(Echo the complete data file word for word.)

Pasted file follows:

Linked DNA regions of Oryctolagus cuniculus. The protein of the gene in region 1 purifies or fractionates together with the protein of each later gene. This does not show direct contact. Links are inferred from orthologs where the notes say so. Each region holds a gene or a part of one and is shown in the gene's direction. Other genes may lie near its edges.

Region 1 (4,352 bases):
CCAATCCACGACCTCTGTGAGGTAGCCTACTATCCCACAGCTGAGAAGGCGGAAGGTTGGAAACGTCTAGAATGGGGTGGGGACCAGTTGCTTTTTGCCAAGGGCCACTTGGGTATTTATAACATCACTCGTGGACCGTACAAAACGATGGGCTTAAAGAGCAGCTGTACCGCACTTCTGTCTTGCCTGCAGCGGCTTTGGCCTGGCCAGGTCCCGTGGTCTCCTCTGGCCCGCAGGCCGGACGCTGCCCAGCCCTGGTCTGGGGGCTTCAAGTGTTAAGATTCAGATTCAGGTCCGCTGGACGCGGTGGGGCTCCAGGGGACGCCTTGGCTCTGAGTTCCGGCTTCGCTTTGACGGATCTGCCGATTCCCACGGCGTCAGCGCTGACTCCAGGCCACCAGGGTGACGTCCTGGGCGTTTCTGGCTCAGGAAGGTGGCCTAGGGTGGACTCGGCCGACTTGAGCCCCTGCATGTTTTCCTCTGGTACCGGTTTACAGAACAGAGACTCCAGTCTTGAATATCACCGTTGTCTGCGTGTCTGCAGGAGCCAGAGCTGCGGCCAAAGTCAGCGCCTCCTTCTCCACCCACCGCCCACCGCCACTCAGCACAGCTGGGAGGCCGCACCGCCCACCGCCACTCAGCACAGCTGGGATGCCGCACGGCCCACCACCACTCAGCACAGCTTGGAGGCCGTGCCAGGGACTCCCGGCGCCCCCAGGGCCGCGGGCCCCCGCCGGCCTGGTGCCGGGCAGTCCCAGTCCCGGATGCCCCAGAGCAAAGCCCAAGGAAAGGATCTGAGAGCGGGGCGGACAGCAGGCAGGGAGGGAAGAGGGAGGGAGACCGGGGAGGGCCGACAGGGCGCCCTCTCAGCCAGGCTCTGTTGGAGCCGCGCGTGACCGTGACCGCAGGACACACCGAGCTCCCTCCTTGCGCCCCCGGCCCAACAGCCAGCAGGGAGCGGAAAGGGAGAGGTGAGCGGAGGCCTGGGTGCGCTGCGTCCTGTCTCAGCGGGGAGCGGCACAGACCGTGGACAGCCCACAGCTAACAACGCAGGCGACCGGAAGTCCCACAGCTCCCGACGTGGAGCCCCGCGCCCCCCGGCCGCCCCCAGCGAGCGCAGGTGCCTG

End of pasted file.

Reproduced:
Linked DNA regions of Oryctolagus cuniculus. The protein of the gene in region 1 purifies or fractionates together with the protein of each later gene. This does not show direct contact. Links are inferred from orthologs where the notes say so. Each region holds a gene or a part of one and is shown in the gene's direction. Other genes may lie near its edges.

Region 1 (4,352 bases):
CCAATCCACGACCTCTGTGAGGTAGCCTACTATCCCACAGCTGAGAAGGCGGAAGGTTGGAAACGTCTAGAATGGGGTGGGGACCAGTTGCTTTTTGCCAAGGGCCACTTGGGTATTTATAACATCACTCGTGGACCGTACAAAACGATGGGCTTAAAGAGCAGCTGTACCGCACTTCTGTCTTGCCTGCAGCGGCTTTGGCCTGGCCAGGTCCCGTGGTCTCCTCTGGCCCGCAGGCCGGACGCTGCCCAGCCCTGGTCTGGGGGCTTCAAGTGTTAAGATTCAGATTCAGGTCCGCTGGACGCGGTGGGGCTCCAGGGGACGCCTTGGCTCTGAGTTCCGGCTTCGCTTTGACGGATCTGCCGATTCCCACGGCGTCAGCGCTGACTCCAGGCCACCAGGGTGACGTCCTGGGCGTTTCTGGCTCAGGAAGGTGGCCTAGGGTGGACTCGGCCGACTTGAGCCCCTGCATGTTTTCCTCTGGTACCGGTTTACAGAACAGAGACTCCAGTCTTGAATATCACCGTTGTCTGCGTGTCTGCAGGAGCCAGAGCTGCGGCCAAAGTCAGCGCCTCCTTCTCCACCCACCGCCCACCGCCACTCAGCACAGCTGGGAGGCCGCACCGCCCACCGCCACTCAGCACAGCTGGGATGCCGCACGGCCCACCACCACTCAGCACAGCTTGGAGGCCGTGCCAGGGACTCCCGGCGCCCCCAGGGCCGCGGGCCCCCGCCGGCCTGGTGCCGGGCAGTCCCAGTCCCGGATGCCCCAGAGCAAAGCCCAAGGAAAGGATCTGAGAGCGGGGCGGACAGCAGGCAGGGAGGGAAGAGGGAGGGAGACCGGGGAGGGCCGACAGGGCGCCCTCTCAGCCAGGCTCTGTTGGAGCCGCGCGTGACCGTGACCGCAGGACACACCGAGCTCCCTCCTTGCGCCCCCGGCCCAACAGCCAGCAGGGAGCGGAAAGGGAGAGGTGAGCGGAGGCCTGGGTGCGCTGCGTCCTGTCTCAGCGGGGAGCGGCACAGACCGTGGACAGCCCACAGCTAACAACGCAGGCGACCGGAAGTCCCACAGCTCCCGACGTGGAGCCCCGCGCCCCCCGGCCGCCCCCAGCGAGCGCAGGTGCCTG